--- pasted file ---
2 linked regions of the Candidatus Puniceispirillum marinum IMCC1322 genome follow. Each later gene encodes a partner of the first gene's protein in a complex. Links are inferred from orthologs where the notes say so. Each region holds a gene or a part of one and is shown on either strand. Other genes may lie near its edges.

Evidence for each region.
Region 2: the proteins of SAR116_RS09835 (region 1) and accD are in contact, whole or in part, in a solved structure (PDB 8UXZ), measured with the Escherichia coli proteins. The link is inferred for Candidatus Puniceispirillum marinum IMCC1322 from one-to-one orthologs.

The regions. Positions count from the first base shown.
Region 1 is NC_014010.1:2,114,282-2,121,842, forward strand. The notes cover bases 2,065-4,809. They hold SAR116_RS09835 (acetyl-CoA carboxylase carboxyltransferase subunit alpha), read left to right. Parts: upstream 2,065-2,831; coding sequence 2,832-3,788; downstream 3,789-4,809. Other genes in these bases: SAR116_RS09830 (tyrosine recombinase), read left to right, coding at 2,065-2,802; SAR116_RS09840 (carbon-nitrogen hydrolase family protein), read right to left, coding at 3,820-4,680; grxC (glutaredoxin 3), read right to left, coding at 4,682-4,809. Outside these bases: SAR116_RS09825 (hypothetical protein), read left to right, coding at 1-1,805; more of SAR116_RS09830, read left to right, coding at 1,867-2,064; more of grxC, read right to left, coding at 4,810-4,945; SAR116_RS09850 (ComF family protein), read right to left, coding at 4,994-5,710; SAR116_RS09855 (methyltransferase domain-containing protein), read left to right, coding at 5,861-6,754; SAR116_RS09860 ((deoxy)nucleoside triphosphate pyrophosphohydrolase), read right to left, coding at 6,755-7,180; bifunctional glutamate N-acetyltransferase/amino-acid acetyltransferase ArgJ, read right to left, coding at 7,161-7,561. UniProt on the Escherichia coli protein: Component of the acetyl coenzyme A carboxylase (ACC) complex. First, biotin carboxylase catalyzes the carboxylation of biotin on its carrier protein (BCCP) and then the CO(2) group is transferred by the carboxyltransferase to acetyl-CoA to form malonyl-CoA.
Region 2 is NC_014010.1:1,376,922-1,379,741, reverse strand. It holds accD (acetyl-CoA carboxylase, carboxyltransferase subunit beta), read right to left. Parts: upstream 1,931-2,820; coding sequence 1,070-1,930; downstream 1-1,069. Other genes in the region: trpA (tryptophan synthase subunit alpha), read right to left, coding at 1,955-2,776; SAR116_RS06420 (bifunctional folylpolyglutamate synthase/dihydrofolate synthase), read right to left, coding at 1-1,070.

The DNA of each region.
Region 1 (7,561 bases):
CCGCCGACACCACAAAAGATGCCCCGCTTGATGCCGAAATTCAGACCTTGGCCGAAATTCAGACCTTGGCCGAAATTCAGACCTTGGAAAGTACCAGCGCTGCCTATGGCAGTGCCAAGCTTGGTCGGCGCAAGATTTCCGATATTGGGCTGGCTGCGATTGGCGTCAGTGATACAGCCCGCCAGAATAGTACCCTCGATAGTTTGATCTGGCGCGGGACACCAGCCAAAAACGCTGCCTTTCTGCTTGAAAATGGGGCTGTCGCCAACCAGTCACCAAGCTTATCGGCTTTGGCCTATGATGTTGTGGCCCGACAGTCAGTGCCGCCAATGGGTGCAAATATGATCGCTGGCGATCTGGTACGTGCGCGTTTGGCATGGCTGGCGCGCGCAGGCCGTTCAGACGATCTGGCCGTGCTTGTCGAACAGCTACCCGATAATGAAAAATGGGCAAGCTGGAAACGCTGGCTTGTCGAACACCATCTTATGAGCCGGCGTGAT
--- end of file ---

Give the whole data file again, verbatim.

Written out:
2 linked regions of the Candidatus Puniceispirillum marinum IMCC1322 genome follow. Each later gene encodes a partner of the first gene's protein in a complex. Links are inferred from orthologs where the notes say so. Each region holds a gene or a part of one and is shown on either strand. Other genes may lie near its edges.

Evidence for each region.
Region 2: the proteins of SAR116_RS09835 (region 1) and accD are in contact, whole or in part, in a solved structure (PDB 8UXZ), measured with the Escherichia coli proteins. The link is inferred for Candidatus Puniceispirillum marinum IMCC1322 from one-to-one orthologs.

The regions. Positions count from the first base shown.
Region 1 is NC_014010.1:2,114,282-2,121,842, forward strand. The notes cover bases 2,065-4,809. They hold SAR116_RS09835 (acetyl-CoA carboxylase carboxyltransferase subunit alpha), read left to right. Parts: upstream 2,065-2,831; coding sequence 2,832-3,788; downstream 3,789-4,809. Other genes in these bases: SAR116_RS09830 (tyrosine recombinase), read left to right, coding at 2,065-2,802; SAR116_RS09840 (carbon-nitrogen hydrolase family protein), read right to left, coding at 3,820-4,680; grxC (glutaredoxin 3), read right to left, coding at 4,682-4,809. Outside these bases: SAR116_RS09825 (hypothetical protein), read left to right, coding at 1-1,805; more of SAR116_RS09830, read left to right, coding at 1,867-2,064; more of grxC, read right to left, coding at 4,810-4,945; SAR116_RS09850 (ComF family protein), read right to left, coding at 4,994-5,710; SAR116_RS09855 (methyltransferase domain-containing protein), read left to right, coding at 5,861-6,754; SAR116_RS09860 ((deoxy)nucleoside triphosphate pyrophosphohydrolase), read right to left, coding at 6,755-7,180; bifunctional glutamate N-acetyltransferase/amino-acid acetyltransferase ArgJ, read right to left, coding at 7,161-7,561. UniProt on the Escherichia coli protein: Component of the acetyl coenzyme A carboxylase (ACC) complex. First, biotin carboxylase catalyzes the carboxylation of biotin on its carrier protein (BCCP) and then the CO(2) group is transferred by the carboxyltransferase to acetyl-CoA to form malonyl-CoA.
Region 2 is NC_014010.1:1,376,922-1,379,741, reverse strand. It holds accD (acetyl-CoA carboxylase, carboxyltransferase subunit beta), read right to left. Parts: upstream 1,931-2,820; coding sequence 1,070-1,930; downstream 1-1,069. Other genes in the region: trpA (tryptophan synthase subunit alpha), read right to left, coding at 1,955-2,776; SAR116_RS06420 (bifunctional folylpolyglutamate synthase/dihydrofolate synthase), read right to left, coding at 1-1,070.

The DNA of each region.
Region 1 (7,561 bases):
CCGCCGACACCACAAAAGATGCCCCGCTTGATGCCGAAATTCAGACCTTGGCCGAAATTCAGACCTTGGCCGAAATTCAGACCTTGGAAAGTACCAGCGCTGCCTATGGCAGTGCCAAGCTTGGTCGGCGCAAGATTTCCGATATTGGGCTGGCTGCGATTGGCGTCAGTGATACAGCCCGCCAGAATAGTACCCTCGATAGTTTGATCTGGCGCGGGACACCAGCCAAAAACGCTGCCTTTCTGCTTGAAAATGGGGCTGTCGCCAACCAGTCACCAAGCTTATCGGCTTTGGCCTATGATGTTGTGGCCCGACAGTCAGTGCCGCCAATGGGTGCAAATATGATCGCTGGCGATCTGGTACGTGCGCGTTTGGCATGGCTGGCGCGCGCAGGCCGTTCAGACGATCTGGCCGTGCTTGTCGAACAGCTACCCGATAATGAAAAATGGGCAAGCTGGAAACGCTGGCTTGTCGAACACCATCTTATGAGCCGGCGTGAT